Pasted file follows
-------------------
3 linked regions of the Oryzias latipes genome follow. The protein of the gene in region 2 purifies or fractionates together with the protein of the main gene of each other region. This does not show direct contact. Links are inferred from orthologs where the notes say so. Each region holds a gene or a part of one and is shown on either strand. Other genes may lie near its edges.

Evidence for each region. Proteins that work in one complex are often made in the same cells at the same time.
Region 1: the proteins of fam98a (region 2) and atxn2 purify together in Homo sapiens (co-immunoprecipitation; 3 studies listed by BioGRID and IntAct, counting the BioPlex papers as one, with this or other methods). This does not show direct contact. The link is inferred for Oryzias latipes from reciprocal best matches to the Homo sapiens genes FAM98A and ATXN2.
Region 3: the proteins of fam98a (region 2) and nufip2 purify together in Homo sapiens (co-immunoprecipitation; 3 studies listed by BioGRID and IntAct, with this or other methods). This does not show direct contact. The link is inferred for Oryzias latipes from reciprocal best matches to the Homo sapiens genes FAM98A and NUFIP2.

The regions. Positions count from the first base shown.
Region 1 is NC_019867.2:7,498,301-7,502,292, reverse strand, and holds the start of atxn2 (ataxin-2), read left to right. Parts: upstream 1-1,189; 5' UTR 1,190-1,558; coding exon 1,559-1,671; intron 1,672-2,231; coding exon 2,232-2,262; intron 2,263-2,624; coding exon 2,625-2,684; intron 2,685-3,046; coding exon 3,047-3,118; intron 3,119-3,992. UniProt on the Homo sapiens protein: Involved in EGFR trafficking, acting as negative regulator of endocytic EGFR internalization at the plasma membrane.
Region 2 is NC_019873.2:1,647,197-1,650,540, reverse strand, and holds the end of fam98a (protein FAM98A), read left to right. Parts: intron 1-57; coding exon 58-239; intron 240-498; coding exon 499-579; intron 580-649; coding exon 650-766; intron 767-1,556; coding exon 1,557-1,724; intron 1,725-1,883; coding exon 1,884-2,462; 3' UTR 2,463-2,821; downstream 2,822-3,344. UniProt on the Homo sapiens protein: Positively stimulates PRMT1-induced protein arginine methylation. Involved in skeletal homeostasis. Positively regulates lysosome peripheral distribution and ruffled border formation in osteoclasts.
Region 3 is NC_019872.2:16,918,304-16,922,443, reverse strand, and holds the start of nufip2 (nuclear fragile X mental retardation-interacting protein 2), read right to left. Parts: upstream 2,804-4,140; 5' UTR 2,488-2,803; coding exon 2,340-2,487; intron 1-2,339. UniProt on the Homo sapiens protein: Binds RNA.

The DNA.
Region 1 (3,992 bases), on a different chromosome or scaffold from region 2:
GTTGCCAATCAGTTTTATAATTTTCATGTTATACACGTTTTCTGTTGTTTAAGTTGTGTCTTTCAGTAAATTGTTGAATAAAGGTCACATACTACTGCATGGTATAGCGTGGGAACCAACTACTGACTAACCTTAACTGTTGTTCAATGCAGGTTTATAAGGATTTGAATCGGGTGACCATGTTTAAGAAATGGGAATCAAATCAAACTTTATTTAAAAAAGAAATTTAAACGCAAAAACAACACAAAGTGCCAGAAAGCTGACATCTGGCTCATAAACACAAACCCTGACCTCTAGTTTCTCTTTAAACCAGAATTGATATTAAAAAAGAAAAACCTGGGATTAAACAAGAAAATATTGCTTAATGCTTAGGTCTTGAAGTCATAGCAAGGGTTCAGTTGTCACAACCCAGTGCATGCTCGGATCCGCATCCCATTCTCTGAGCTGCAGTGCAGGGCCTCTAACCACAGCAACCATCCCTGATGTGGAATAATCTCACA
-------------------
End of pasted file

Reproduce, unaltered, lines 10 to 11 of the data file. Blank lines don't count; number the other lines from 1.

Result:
Region 1 (3,992 bases), on a different chromosome or scaffold from region 2:
GTTGCCAATCAGTTTTATAATTTTCATGTTATACACGTTTTCTGTTGTTTAAGTTGTGTCTTTCAGTAAATTGTTGAATAAAGGTCACATACTACTGCATGGTATAGCGTGGGAACCAACTACTGACTAACCTTAACTGTTGTTCAATGCAGGTTTATAAGGATTTGAATCGGGTGACCATGTTTAAGAAATGGGAATCAAATCAAACTTTATTTAAAAAAGAAATTTAAACGCAAAAACAACACAAAGTGCCAGAAAGCTGACATCTGGCTCATAAACACAAACCCTGACCTCTAGTTTCTCTTTAAACCAGAATTGATATTAAAAAAGAAAAACCTGGGATTAAACAAGAAAATATTGCTTAATGCTTAGGTCTTGAAGTCATAGCAAGGGTTCAGTTGTCACAACCCAGTGCATGCTCGGATCCGCATCCCATTCTCTGAGCTGCAGTGCAGGGCCTCTAACCACAGCAACCATCCCTGATGTGGAATAATCTCACA